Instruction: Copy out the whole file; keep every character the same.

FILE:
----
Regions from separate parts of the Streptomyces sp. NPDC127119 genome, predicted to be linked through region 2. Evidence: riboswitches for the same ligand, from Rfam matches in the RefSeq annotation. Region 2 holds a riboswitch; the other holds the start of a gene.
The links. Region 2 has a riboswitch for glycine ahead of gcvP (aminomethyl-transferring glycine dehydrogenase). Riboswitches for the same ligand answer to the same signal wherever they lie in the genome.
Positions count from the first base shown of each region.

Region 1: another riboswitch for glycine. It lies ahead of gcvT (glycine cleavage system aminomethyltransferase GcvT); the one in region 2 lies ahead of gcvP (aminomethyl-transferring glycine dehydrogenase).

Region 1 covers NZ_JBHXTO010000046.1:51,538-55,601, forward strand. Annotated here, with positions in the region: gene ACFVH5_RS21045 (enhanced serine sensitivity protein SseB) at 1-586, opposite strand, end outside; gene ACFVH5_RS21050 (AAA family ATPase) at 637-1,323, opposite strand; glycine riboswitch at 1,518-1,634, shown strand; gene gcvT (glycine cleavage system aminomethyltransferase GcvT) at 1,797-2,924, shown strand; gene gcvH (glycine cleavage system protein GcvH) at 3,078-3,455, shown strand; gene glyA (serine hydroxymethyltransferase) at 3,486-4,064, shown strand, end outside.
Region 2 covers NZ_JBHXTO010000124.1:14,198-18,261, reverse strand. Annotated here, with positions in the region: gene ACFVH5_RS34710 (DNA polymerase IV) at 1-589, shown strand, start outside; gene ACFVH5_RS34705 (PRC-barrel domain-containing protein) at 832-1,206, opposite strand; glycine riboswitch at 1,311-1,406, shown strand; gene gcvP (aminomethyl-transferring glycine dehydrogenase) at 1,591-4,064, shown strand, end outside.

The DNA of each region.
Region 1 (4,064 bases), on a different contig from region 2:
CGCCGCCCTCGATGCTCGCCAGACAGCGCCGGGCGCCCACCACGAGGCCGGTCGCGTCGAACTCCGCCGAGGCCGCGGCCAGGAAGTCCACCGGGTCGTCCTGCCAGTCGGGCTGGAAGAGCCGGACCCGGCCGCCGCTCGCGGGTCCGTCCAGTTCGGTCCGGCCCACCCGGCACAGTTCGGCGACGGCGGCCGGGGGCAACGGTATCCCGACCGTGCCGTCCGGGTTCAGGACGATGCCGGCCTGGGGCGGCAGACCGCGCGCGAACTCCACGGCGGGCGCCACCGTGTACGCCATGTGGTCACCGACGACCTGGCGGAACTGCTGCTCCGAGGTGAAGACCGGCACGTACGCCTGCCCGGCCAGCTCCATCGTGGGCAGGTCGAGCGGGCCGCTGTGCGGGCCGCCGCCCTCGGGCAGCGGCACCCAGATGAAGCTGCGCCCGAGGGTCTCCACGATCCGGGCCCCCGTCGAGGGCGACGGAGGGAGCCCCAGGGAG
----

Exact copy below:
Regions from separate parts of the Streptomyces sp. NPDC127119 genome, predicted to be linked through region 2. Evidence: riboswitches for the same ligand, from Rfam matches in the RefSeq annotation. Region 2 holds a riboswitch; the other holds the start of a gene.
The links. Region 2 has a riboswitch for glycine ahead of gcvP (aminomethyl-transferring glycine dehydrogenase). Riboswitches for the same ligand answer to the same signal wherever they lie in the genome.
Positions count from the first base shown of each region.

Region 1: another riboswitch for glycine. It lies ahead of gcvT (glycine cleavage system aminomethyltransferase GcvT); the one in region 2 lies ahead of gcvP (aminomethyl-transferring glycine dehydrogenase).

Region 1 covers NZ_JBHXTO010000046.1:51,538-55,601, forward strand. Annotated here, with positions in the region: gene ACFVH5_RS21045 (enhanced serine sensitivity protein SseB) at 1-586, opposite strand, end outside; gene ACFVH5_RS21050 (AAA family ATPase) at 637-1,323, opposite strand; glycine riboswitch at 1,518-1,634, shown strand; gene gcvT (glycine cleavage system aminomethyltransferase GcvT) at 1,797-2,924, shown strand; gene gcvH (glycine cleavage system protein GcvH) at 3,078-3,455, shown strand; gene glyA (serine hydroxymethyltransferase) at 3,486-4,064, shown strand, end outside.
Region 2 covers NZ_JBHXTO010000124.1:14,198-18,261, reverse strand. Annotated here, with positions in the region: gene ACFVH5_RS34710 (DNA polymerase IV) at 1-589, shown strand, start outside; gene ACFVH5_RS34705 (PRC-barrel domain-containing protein) at 832-1,206, opposite strand; glycine riboswitch at 1,311-1,406, shown strand; gene gcvP (aminomethyl-transferring glycine dehydrogenase) at 1,591-4,064, shown strand, end outside.

The DNA of each region.
Region 1 (4,064 bases), on a different contig from region 2:
CGCCGCCCTCGATGCTCGCCAGACAGCGCCGGGCGCCCACCACGAGGCCGGTCGCGTCGAACTCCGCCGAGGCCGCGGCCAGGAAGTCCACCGGGTCGTCCTGCCAGTCGGGCTGGAAGAGCCGGACCCGGCCGCCGCTCGCGGGTCCGTCCAGTTCGGTCCGGCCCACCCGGCACAGTTCGGCGACGGCGGCCGGGGGCAACGGTATCCCGACCGTGCCGTCCGGGTTCAGGACGATGCCGGCCTGGGGCGGCAGACCGCGCGCGAACTCCACGGCGGGCGCCACCGTGTACGCCATGTGGTCACCGACGACCTGGCGGAACTGCTGCTCCGAGGTGAAGACCGGCACGTACGCCTGCCCGGCCAGCTCCATCGTGGGCAGGTCGAGCGGGCCGCTGTGCGGGCCGCCGCCCTCGGGCAGCGGCACCCAGATGAAGCTGCGCCCGAGGGTCTCCACGATCCGGGCCCCCGTCGAGGGCGACGGAGGGAGCCCCAGGGAG